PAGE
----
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Burt's Bees, Tom's of Maine, Naked Juice: Your Favorite Brands? Take Another Look -- They May Not Be What They Seem

One of AlterNet's most popular articles of the year: Confident that you are buying good, socially conscious brands? Find out the real story.
 
 
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This article was AlterNet's 6th most popular article in 2009.

My first introduction to natural, organic and eco-friendly products stems back to the early '90s, when I stumbled upon Burt’s Bees lip balm at an independently owned health food store in the heart of Westport, Kansas City, Mo.

Before the eyesore invasion of ’98, when Starbucks frothed its way into the neighborhood, leading to its ultimate demise, Westport was the kind of  'hood I still yearn for. It was saturated with historically preserved, hip and funky, mom-and-pop-type establishments, delivering their goods people to people.

I was surprised more recently when I saw Burt's Bees products everywhere -- in grocery stores, drug stores, corner bodegas and big-box stores like Target and Wal-Mart. I thought to myself, fantastic; the marketplace is working, and good for Burt. He has made his mark, and the demand for his products is on the rise.

Needless to say, I was shocked when I recently found out that Burt's Bees is now owned by Clorox, a massive corporate company that has historically cared very little about the environment, but whose main industry is directly associated with harmful chemicals, some of which require warning labels for legal sale.

Clorox; yes, that's right -- the bleach company with an estimated revenue of $ 4.8 billion that employs nearly 7,600 workers (now bees) and sells products like Liquid-Plumr, Pine-Sol and Armor All, a far cry from the origins of Burt.

I now understood. The reason Burt's Bees products were everywhere was precisely because they now had a powerful corporation in the driver's seat, with big marketing budgets and existing distribution systems.

The story of Burt is a charming one gone bad. Burt Shavitz, a beekeeper in Dexter, Maine, lived an extremely humble life selling honey in pickle jars from the back of his pickup truck and resided in the wilderness inside a turkey coop without running water or electricity.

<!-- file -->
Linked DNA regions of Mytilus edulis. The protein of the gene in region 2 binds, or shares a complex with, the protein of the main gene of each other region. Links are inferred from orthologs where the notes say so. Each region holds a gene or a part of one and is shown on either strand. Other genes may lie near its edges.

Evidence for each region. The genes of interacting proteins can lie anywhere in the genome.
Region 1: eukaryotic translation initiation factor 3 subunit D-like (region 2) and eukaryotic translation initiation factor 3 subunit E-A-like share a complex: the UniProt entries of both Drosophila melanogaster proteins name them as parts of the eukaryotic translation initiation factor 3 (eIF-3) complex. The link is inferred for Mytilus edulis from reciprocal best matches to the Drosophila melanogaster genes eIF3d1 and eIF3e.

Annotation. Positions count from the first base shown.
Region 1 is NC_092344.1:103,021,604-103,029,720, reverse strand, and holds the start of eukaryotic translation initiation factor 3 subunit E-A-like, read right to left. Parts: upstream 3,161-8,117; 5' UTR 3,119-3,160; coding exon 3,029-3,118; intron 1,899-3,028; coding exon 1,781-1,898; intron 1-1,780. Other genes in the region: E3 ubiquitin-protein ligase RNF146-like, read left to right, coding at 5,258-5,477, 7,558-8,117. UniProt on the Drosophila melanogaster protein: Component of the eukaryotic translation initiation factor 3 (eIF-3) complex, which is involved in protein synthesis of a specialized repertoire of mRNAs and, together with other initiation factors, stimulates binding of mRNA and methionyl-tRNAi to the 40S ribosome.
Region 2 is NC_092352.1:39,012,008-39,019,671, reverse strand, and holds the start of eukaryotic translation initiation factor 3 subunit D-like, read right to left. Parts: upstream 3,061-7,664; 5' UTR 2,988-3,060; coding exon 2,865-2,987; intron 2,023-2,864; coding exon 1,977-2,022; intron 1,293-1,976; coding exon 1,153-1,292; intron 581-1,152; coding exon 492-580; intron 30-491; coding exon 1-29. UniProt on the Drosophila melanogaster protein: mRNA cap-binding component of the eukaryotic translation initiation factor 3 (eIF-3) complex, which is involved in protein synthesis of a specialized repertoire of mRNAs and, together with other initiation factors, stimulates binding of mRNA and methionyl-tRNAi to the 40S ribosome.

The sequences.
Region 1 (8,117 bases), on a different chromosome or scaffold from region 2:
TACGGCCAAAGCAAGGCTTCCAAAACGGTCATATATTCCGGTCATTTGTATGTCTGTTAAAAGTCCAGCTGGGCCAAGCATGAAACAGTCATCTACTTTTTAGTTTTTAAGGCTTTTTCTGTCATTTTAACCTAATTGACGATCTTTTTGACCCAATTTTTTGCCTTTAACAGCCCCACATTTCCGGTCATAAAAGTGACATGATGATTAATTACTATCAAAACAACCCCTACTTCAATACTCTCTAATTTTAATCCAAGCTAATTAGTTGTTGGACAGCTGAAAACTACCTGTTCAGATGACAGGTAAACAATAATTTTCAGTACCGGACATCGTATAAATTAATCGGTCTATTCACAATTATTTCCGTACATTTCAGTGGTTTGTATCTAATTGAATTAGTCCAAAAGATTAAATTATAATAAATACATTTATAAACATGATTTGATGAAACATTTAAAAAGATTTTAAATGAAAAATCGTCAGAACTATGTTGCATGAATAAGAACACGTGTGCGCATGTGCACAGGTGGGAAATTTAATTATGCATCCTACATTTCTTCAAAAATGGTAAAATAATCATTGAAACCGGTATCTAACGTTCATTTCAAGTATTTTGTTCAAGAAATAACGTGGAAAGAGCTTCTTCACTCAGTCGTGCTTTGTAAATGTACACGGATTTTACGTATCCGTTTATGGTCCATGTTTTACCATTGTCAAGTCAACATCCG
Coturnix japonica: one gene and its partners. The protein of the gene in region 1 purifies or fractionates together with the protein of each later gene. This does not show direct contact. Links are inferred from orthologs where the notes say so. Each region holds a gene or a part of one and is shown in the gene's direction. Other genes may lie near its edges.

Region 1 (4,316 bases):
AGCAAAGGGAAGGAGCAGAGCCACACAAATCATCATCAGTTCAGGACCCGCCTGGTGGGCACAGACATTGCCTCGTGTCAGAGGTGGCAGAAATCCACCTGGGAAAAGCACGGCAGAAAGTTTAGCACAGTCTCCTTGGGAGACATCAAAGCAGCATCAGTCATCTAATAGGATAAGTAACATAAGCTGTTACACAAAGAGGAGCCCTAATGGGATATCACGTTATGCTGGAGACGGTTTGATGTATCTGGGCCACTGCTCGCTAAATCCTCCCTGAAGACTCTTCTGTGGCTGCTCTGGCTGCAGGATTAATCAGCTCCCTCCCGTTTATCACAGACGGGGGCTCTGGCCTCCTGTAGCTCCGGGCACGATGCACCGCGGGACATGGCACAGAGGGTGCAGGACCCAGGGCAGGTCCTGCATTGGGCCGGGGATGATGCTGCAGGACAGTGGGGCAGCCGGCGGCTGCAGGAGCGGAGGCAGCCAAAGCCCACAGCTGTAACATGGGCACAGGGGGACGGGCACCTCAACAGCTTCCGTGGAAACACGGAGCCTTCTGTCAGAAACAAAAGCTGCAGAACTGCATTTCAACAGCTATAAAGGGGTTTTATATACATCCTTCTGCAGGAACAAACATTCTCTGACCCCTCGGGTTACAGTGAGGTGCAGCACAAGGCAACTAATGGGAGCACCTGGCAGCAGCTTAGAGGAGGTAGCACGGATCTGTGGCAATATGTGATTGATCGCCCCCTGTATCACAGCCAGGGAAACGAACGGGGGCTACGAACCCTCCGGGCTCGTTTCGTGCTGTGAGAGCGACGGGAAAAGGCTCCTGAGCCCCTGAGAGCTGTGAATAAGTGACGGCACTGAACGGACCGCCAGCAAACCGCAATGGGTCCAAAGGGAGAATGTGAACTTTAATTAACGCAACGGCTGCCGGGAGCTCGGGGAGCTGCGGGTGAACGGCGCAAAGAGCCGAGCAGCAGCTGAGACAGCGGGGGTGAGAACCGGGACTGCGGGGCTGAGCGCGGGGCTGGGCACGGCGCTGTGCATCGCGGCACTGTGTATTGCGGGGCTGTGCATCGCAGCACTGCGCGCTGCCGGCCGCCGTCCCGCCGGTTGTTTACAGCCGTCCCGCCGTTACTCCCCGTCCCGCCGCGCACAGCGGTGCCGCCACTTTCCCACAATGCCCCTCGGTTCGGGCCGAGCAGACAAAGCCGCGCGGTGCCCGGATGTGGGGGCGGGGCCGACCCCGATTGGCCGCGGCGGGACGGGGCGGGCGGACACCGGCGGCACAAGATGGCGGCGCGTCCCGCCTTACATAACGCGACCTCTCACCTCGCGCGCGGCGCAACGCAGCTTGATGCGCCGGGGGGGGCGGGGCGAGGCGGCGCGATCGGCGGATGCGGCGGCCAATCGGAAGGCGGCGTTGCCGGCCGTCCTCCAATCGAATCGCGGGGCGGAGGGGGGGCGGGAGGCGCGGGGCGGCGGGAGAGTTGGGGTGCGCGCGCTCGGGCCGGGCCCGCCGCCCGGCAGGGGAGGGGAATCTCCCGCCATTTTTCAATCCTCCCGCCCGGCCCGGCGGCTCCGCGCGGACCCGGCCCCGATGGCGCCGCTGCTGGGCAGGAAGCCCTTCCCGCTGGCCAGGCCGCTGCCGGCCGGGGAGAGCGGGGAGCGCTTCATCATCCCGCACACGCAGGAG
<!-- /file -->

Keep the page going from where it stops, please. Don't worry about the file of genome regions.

In the summer of 1984, Shavitz was driving down the road and spotted a hitchhiker who needed a lift to the post office. He pulled over and picked up Roxanne Quimby, a 34-year-old woman who eventually became Shavitz's lover and business partner. Quimby started helping him tend to the beehives, and that eventually led to the all natural-inspired health care products made with Shavitz's honey and the birth of Burt's Bees products.

Burt's story and very powerful narrative gave Burt's Bees products their legitimacy in my book. Creative entrepreneurs and knowledgeable consumers together working their magic; not the results of a corporate behemoth out to dominate the marketplace.

However, Quimby and Shavitz's relationship became 'sticky' in the late '90s for reasons unclear, yet probably having little to do with honey. Their romantic break up carried over to the split of their business partnership as well. In 1999, Quimby bought out Shavitz's shares of the company for a small six-figure sum. Quimby then continued, becoming phenomenally successfully and growing sales to $43.5 million by 2002.

In 2003, a private equity firm, AEA investors, purchased 80 percent of Burt's Bees from Quimby, with her retaining a 20 percent share and a seat on the board. In 2006, John Replogle, the former general manager of Unilever's skin-care division became CEO and president of Burt's Bees. The company was sold to Clorox in late October 2007 for $925 million.

Quimby was paid more than $300 million for her stake in Burt's Bees. At the time of that deal, Shavitz reportedly demanded more money, and Quimby agreed to pay him $4 million. Quimby now refurbishes fancy, swank homes in Florida, travels the world and buys massive chunks of land in her free time. Our bearded man Shavitz, on the other hand, now 73 and unchanged, continues to reside amidst nature in his now-expanded turkey coop, which still remains absent of electricity or running water.

 
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